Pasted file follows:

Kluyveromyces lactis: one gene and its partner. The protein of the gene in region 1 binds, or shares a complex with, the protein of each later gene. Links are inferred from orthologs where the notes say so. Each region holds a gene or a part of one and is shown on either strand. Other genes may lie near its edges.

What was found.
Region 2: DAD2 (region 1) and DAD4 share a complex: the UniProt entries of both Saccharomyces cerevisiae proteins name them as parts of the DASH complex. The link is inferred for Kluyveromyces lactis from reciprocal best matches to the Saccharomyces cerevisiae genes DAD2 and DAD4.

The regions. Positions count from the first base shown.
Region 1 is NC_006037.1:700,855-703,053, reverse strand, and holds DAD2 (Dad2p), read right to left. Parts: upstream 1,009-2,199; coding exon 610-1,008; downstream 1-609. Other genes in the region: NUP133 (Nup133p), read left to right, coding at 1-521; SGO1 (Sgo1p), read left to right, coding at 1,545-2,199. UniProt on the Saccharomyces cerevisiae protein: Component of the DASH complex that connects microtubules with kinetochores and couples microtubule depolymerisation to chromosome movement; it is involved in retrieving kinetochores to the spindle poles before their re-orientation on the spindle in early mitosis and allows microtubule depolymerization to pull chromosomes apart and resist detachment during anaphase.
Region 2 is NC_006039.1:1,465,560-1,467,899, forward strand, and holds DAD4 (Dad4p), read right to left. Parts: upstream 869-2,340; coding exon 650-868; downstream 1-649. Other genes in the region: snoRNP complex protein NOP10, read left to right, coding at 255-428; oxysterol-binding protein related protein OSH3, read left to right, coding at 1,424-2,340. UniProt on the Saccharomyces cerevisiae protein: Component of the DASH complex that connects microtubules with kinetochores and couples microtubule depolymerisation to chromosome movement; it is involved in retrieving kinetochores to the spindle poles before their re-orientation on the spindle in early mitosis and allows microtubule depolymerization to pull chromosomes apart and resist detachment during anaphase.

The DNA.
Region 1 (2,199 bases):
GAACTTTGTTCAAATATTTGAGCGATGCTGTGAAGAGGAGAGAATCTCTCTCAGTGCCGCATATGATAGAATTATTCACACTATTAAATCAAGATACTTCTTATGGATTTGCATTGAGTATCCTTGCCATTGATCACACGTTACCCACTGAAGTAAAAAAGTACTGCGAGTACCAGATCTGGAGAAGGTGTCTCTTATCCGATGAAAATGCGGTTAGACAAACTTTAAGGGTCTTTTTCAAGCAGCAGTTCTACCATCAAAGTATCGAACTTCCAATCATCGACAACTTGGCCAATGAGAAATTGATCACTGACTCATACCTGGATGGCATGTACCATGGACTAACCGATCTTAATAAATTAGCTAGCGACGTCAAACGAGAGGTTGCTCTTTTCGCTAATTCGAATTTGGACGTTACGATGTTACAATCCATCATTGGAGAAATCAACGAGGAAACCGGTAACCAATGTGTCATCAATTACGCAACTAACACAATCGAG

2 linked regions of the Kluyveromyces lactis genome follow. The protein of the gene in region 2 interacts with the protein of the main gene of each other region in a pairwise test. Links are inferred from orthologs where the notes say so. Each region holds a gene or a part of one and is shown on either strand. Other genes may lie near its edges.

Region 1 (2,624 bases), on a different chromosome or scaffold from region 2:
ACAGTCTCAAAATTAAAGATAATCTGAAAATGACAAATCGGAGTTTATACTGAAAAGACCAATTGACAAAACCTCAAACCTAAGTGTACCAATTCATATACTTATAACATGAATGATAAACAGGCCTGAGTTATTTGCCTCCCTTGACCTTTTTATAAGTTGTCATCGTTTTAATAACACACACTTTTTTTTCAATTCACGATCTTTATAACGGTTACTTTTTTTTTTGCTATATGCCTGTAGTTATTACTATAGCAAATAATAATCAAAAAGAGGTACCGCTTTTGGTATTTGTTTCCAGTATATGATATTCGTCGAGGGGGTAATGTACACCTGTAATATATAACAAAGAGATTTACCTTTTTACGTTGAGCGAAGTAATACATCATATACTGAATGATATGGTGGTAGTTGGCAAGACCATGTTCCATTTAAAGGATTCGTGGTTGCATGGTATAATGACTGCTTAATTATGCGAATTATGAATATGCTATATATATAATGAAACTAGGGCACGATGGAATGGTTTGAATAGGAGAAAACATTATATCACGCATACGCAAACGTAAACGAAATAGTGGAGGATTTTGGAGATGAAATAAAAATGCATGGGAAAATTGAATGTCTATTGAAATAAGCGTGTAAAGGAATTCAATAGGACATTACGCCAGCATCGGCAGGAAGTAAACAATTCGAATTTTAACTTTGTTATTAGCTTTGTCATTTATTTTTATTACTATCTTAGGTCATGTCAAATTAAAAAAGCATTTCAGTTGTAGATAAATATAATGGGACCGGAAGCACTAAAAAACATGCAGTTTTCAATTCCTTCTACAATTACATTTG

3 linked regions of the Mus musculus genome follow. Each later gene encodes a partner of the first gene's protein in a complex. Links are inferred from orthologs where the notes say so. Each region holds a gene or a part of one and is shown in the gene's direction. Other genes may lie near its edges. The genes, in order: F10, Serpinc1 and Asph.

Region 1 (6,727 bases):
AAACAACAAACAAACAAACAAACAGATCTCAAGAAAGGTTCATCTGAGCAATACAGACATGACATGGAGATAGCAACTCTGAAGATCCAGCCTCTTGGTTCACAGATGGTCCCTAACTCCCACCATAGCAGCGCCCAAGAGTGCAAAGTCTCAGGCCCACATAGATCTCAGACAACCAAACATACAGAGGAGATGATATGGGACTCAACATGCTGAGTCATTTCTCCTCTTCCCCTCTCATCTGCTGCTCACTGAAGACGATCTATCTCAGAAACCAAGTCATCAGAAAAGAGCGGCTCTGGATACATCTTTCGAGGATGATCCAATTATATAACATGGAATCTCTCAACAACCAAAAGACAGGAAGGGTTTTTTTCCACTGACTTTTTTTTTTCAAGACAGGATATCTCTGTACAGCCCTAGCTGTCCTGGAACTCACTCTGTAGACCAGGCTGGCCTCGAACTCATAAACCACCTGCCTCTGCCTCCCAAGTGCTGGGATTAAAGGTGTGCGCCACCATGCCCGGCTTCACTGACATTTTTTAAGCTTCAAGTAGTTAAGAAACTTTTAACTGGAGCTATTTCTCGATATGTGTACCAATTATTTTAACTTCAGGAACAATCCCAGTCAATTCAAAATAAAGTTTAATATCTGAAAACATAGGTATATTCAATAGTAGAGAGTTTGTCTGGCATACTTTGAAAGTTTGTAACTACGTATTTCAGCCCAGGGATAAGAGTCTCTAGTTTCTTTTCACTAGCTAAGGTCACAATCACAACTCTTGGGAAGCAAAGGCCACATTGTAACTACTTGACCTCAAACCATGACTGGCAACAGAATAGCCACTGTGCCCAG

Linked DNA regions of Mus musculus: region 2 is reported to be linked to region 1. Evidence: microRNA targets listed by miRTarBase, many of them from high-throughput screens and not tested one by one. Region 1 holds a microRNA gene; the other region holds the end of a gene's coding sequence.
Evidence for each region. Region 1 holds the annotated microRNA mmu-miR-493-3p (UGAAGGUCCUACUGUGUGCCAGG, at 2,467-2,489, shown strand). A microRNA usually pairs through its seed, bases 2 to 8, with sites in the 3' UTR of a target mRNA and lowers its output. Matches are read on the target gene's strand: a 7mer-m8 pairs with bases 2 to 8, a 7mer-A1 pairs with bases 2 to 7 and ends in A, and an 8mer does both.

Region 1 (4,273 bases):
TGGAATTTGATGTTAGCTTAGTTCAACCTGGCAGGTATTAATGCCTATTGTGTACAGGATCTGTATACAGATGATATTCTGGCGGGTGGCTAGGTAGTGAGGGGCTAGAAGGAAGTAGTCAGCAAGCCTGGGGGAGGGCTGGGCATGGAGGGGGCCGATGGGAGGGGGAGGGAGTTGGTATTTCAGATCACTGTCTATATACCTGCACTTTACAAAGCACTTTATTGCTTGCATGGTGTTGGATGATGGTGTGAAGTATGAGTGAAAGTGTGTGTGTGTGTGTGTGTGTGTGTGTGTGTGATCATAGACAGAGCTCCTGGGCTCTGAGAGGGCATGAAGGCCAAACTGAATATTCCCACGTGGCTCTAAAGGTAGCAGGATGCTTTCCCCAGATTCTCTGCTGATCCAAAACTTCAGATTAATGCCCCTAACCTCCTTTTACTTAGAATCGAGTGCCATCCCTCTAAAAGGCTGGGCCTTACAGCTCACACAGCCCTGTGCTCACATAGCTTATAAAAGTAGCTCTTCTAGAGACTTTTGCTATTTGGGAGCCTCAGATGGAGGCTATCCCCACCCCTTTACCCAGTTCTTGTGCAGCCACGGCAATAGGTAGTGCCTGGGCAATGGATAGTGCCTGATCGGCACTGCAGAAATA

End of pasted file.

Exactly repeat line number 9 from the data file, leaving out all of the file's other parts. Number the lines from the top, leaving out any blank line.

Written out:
GAACTTTGTTCAAATATTTGAGCGATGCTGTGAAGAGGAGAGAATCTCTCTCAGTGCCGCATATGATAGAATTATTCACACTATTAAATCAAGATACTTCTTATGGATTTGCATTGAGTATCCTTGCCATTGATCACACGTTACCCACTGAAGTAAAAAAGTACTGCGAGTACCAGATCTGGAGAAGGTGTCTCTTATCCGATGAAAATGCGGTTAGACAAACTTTAAGGGTCTTTTTCAAGCAGCAGTTCTACCATCAAAGTATCGAACTTCCAATCATCGACAACTTGGCCAATGAGAAATTGATCACTGACTCATACCTGGATGGCATGTACCATGGACTAACCGATCTTAATAAATTAGCTAGCGACGTCAAACGAGAGGTTGCTCTTTTCGCTAATTCGAATTTGGACGTTACGATGTTACAATCCATCATTGGAGAAATCAACGAGGAAACCGGTAACCAATGTGTCATCAATTACGCAACTAACACAATCGAG